ISTVÁN TAKÁCS (1901-1985) Artist



István Takács was born in Mezőkövesd, in a traditional peasant family. After leaving grammar school he applied to the School of Art and Crafts in Budapest. His major was painting. He studies for 5 years and to improve he had to struggle with bitter hardship, finally mastering the trade, he had chosen.

His social background explains the genuity of his art : the unique vived colours and the scale of tints he used. He inherited a dizzying imagination that is the characteristic of his larger works and also his analyzing skill that features his smaller paintings especially his Matyó Madonna. His religious works feature a deep spiritual look and are free from the sophisticated taste of the baroque. His colours radiate like precious stones, they even make sounds, his magnificent stlye makes the composition balanced and coherent , his dynamic drawing stlye and his infinite imagination are all dominant in making him the painter of the baroque. There are hardly any other painter who would apprecatie the spirituality of the baroque as István Takács does.

He felt inspired to become a church painter, a vocation that promised not much glory. A church painter is a vocation of a missionary who is writing the ‘ Bible of the Poor’ with his own paintbrush, preaching with colours and spreading the gospel – something to live for.

His especally brilliant ceiling paintings are richly decorated with large body of people, and features the perspective of earth and heavens. Above the crowd of both biblical and mundane people there is the open gates of heaven with its saints of the church and our country.

He was one of the the most accomplished follower of the baroque artists. His imaginative paintings decorate our churches, his art making the church goers to look on to the open sky itself and see the heavens through his vived images. His beautiful Matyó Madonnas would deserve another chapter, that feature his brilliant skill in folk art.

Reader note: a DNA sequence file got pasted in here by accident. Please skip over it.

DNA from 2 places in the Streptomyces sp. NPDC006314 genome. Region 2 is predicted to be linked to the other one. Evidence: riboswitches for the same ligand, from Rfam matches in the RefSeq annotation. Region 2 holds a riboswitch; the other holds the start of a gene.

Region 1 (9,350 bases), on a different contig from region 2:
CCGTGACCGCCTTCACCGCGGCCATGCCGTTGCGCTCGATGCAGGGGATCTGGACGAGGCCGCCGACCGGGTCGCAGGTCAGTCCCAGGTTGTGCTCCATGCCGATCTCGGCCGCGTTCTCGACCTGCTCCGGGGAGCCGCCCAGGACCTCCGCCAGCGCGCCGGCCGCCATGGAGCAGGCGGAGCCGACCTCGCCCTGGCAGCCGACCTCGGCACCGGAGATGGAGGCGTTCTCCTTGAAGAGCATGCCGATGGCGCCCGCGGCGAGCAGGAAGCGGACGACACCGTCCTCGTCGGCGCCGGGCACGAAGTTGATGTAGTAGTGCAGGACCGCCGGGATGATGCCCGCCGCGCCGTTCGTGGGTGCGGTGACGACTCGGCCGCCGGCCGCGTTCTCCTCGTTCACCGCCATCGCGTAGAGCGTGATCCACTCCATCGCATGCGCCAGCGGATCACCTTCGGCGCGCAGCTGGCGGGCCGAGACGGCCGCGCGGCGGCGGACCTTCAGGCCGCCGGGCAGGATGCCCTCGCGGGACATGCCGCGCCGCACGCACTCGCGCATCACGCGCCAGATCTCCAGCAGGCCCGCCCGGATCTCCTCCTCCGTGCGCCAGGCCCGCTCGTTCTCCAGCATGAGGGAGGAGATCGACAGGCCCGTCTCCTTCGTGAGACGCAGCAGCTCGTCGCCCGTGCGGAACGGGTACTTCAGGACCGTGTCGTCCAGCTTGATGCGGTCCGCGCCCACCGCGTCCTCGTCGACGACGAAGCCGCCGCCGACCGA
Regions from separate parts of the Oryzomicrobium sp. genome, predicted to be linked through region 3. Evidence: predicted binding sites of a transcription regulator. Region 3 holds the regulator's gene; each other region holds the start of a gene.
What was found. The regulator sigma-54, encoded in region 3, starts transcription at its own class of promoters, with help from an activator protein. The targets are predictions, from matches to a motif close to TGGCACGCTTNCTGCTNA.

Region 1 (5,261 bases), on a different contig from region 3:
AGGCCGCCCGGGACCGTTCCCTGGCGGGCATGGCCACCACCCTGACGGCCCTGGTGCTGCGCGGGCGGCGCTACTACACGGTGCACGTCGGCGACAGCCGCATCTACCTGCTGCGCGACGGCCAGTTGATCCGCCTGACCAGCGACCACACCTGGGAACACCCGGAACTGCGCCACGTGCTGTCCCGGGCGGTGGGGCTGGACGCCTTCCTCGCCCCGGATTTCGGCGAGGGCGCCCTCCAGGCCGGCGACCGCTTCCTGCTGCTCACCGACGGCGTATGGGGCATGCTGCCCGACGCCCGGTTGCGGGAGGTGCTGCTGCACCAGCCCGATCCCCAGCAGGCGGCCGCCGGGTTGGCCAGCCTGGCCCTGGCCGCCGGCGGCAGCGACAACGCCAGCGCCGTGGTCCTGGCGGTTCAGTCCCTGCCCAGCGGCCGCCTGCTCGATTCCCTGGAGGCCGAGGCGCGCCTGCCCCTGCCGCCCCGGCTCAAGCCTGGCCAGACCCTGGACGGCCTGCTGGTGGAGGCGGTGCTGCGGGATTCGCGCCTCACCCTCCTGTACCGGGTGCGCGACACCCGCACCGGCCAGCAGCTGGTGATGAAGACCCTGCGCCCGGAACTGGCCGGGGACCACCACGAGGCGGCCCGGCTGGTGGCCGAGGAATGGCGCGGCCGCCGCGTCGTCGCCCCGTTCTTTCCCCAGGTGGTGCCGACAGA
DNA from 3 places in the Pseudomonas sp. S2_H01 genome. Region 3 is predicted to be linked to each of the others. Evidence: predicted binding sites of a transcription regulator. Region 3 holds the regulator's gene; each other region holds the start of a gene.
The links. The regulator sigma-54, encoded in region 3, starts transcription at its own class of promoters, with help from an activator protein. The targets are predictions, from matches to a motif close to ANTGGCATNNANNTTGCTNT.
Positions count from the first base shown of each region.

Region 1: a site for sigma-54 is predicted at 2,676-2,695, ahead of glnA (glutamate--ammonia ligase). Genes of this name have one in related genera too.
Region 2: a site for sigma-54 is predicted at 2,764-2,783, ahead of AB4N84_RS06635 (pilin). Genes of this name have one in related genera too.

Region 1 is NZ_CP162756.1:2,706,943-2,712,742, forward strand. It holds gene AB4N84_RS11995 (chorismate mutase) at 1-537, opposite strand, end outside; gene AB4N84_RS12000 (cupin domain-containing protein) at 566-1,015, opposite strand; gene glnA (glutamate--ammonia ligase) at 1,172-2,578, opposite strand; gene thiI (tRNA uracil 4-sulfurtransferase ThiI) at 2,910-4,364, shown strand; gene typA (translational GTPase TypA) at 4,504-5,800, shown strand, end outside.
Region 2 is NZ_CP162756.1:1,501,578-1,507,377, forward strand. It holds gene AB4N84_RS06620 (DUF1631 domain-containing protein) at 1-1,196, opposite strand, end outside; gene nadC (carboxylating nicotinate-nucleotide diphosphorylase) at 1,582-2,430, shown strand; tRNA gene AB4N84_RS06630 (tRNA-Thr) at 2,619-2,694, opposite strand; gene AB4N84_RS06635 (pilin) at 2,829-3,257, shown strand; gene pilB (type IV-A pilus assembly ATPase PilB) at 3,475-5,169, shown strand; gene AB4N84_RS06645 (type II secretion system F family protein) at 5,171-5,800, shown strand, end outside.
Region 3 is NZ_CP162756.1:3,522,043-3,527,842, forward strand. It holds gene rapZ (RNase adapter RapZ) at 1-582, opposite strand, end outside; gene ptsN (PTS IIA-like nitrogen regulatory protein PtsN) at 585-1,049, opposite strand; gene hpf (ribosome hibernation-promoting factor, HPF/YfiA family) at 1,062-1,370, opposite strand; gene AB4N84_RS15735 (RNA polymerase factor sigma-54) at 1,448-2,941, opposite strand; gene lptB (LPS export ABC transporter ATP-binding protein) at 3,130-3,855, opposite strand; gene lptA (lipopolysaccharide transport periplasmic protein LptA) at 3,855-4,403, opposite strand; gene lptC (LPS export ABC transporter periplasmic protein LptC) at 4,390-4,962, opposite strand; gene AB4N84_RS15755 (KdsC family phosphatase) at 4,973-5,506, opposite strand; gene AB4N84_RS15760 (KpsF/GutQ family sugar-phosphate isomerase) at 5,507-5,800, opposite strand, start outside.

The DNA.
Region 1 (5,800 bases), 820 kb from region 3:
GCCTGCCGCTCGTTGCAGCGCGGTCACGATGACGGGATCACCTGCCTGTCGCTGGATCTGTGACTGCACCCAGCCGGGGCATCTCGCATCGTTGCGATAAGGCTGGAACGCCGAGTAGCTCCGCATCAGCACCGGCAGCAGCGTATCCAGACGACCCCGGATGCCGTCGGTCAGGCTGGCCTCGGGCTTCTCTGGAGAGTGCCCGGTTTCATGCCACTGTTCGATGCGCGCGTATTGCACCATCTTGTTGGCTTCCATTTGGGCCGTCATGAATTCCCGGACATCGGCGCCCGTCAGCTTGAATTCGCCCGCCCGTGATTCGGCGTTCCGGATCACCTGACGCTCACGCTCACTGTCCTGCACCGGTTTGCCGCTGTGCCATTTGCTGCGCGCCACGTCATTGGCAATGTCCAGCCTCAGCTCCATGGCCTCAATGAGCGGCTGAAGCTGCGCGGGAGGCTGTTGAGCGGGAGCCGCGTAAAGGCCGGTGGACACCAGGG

His masterpieces can be seen in the Cathedral of Eger : the dome paintings and the pictures of the Hungarian Stáció. One of the dome paintings depicts the homage of the Hungarians to the Creator. The bigger dome painting depicts the images of the apocalypse. This piece of art by István Takács suggests such an inspired master genius whose paintbrush conjures up images and ideas like magic wand.

He also got comissions by the Cathedrals of Vác and Szombathely. If one would feel like viewing all his paintigs, they would need to visit more than 200 churches travelling through the country, but it definitely worth it. Visit Satoraljaújhely in the North, Bajaszentiván in the South, Besenyszög in the East, Bozsok in the West – just to mention a few. His hometown is a must to visit to view his works in two churches and around the town that uncovers his skillful art.

He did not migrate. He did not convey his art abroad. This is something to treasure and be proud of today, when Europeanity is confronted with national ideas.

He believed : ” The aim is not to bring art into Hungary, but to create art here, and most of all to create Hungarian Art.” Thus he mainly painted Hungarian saints and Hungarian people. When in 1956 he was encouraged to leave the country, and get rich abroad, he said : ” until I have some dry breadcrumbs in my beloved country, in Hungary, I will not migrate for a piece of fine milk-loaf.”